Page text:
On July 3, 2018, our team left High Camp at 17,200’ to set off on what we hoped would be a 12-16 hour summit bid. With blistering cold temps and slight northeasterly winds, we began our traverse across the Autobahn to Denali Pass. From there, we maneuvered through Zebra Rocks, alongside Archdeacons Tower, and across the Football Field to reach the base of Pig Hill. With clear skies above, we started our approach towards the final obstacle between us and the Summit Ridge. Push – step – crunch – breath. Keep it simple. Push – step – crunch – breath. Keep it simple. With every step, we began to see the pieces of this puzzle come together and vivid excitement crept in, “we GOT this.” After what felt like an eternity, we stood on top of Pig Hill, staring across the Summit Ridge and feasting on the views provided by The Great One.
As we oriented ourselves towards the Summit Ridge, the protection of Pig Hill fell away and we were instantly exposed to 50mph winds, now blasting from the North. The wind began to steal our balance and the ropes connecting us started to float. There was an overwhelming feeling of, “we do NOT belong here.”
A 30-second guide consultation, a quick team photo, and a final glance of admiration and appreciation later, we spun our crampons and carefully began the descent. Simple, sound decision making. Success on Denali is a multitude of factors; it is a privilege of opportunity. Health. Weather. Team. Leadership. Strength, by many definitions. It is luck, which we didn’t have. And ultimately, it is knowing when to turn around and appreciate the process. Sometimes, embracing disappointment is the safest option. In those moments, the only outcome you are in control of is your outlook. And hey, everyone returned home with 10 fingers and 10 toes.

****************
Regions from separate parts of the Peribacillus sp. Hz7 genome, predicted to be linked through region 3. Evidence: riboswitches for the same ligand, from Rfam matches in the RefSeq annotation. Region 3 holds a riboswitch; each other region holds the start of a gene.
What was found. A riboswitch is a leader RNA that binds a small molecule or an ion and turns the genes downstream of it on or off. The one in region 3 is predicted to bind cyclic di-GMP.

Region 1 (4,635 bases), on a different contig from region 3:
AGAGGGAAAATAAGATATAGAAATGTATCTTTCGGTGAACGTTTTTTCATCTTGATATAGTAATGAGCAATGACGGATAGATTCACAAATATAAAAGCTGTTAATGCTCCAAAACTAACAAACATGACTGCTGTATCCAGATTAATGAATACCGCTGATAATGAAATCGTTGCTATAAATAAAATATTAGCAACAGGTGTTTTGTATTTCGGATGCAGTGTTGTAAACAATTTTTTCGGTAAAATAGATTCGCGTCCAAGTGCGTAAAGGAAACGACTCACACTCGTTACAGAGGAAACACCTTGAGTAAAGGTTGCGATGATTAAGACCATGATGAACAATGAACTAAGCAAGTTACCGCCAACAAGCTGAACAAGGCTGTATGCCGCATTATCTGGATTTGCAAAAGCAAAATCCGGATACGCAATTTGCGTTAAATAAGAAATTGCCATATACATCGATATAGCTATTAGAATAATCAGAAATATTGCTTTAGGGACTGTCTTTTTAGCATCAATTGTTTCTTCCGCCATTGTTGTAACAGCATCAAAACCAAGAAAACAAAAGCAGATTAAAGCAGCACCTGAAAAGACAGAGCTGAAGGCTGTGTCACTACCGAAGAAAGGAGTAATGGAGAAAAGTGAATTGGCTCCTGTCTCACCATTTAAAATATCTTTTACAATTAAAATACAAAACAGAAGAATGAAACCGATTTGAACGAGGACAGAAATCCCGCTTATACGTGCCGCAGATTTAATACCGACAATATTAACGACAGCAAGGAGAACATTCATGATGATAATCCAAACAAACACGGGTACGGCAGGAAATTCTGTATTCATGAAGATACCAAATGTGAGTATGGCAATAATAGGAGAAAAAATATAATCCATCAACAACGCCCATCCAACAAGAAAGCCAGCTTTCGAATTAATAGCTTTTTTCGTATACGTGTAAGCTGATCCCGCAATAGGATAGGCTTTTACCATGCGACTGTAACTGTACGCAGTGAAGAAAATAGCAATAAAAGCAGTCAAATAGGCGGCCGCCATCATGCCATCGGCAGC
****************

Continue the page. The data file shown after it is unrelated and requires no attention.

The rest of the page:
“Sometimes, embracing disappointment is the safest option. In those moments, the only outcome you are in control of is your outlook.”
On March 20th, the National Park Service suspended all climbing permits for the 2020 Denali season (May – July) as a result of COVID-19. The news came in the wake of a 2019 season when 726 of 1,226 climbers successfully summited Denali, a higher percentage than normal. This year, the mountain will rest. While the storm we are weathering looks vastly different, I believe there is an opportunity to apply the same lessons. Keep it simple. Keep your rope tension (6ft. apart), keep your patience, continue to build relationships, and check in on one another. As for myself, I’ve swapped checking daily mountain weather forecasts with YouTubing “what is wrong with my sourdough starter.” We might be bound to exploring our own backyards, but now is the time to daydream in the tent and plan the next adventure.
Stay safe, stay apart, stay connected,
Wild MILD Bill